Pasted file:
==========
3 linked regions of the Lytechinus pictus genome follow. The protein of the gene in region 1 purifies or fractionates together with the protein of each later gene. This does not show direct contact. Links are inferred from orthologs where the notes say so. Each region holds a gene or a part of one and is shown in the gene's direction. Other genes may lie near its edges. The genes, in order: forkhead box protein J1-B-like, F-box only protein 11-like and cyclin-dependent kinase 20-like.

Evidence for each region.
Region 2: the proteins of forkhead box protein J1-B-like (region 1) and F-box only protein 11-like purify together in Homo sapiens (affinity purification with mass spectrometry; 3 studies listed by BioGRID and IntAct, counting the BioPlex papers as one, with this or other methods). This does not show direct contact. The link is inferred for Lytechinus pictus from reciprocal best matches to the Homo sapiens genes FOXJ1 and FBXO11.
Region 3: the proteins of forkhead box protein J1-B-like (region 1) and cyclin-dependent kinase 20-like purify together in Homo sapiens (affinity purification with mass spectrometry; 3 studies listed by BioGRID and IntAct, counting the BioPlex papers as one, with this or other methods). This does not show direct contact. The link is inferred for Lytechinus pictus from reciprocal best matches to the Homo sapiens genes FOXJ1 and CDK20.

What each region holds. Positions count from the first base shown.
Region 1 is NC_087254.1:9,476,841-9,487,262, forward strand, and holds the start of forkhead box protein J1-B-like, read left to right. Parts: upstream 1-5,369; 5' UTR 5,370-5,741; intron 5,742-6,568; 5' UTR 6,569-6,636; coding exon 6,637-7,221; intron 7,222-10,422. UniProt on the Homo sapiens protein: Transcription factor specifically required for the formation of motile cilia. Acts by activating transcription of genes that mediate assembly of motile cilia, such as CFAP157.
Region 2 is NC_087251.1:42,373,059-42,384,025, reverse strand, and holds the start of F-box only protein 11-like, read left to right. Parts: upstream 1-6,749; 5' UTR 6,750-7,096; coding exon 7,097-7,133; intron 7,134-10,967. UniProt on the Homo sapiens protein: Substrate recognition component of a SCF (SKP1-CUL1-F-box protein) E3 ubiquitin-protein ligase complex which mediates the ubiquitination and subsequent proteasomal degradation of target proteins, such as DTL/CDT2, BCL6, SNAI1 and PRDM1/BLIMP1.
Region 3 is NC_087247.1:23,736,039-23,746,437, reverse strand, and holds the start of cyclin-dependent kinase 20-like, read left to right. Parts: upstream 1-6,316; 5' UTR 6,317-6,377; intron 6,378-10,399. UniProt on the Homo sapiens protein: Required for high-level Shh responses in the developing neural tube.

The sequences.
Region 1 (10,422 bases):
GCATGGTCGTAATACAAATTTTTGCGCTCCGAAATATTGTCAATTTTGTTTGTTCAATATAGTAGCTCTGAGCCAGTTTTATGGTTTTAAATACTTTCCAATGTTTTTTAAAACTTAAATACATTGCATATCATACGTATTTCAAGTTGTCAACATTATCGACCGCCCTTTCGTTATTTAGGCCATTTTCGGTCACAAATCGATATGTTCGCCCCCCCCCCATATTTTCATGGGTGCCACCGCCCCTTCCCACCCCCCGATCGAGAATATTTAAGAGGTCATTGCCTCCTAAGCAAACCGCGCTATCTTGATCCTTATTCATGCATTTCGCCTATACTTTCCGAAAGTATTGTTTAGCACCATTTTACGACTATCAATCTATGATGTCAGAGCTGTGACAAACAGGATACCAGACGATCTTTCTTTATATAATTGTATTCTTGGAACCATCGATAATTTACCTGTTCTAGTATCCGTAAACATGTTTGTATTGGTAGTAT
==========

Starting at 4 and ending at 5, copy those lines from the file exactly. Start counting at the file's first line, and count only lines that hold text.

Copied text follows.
Region 3: the proteins of forkhead box protein J1-B-like (region 1) and cyclin-dependent kinase 20-like purify together in Homo sapiens (affinity purification with mass spectrometry; 3 studies listed by BioGRID and IntAct, counting the BioPlex papers as one, with this or other methods). This does not show direct contact. The link is inferred for Lytechinus pictus from reciprocal best matches to the Homo sapiens genes FOXJ1 and CDK20.

What each region holds. Positions count from the first base shown.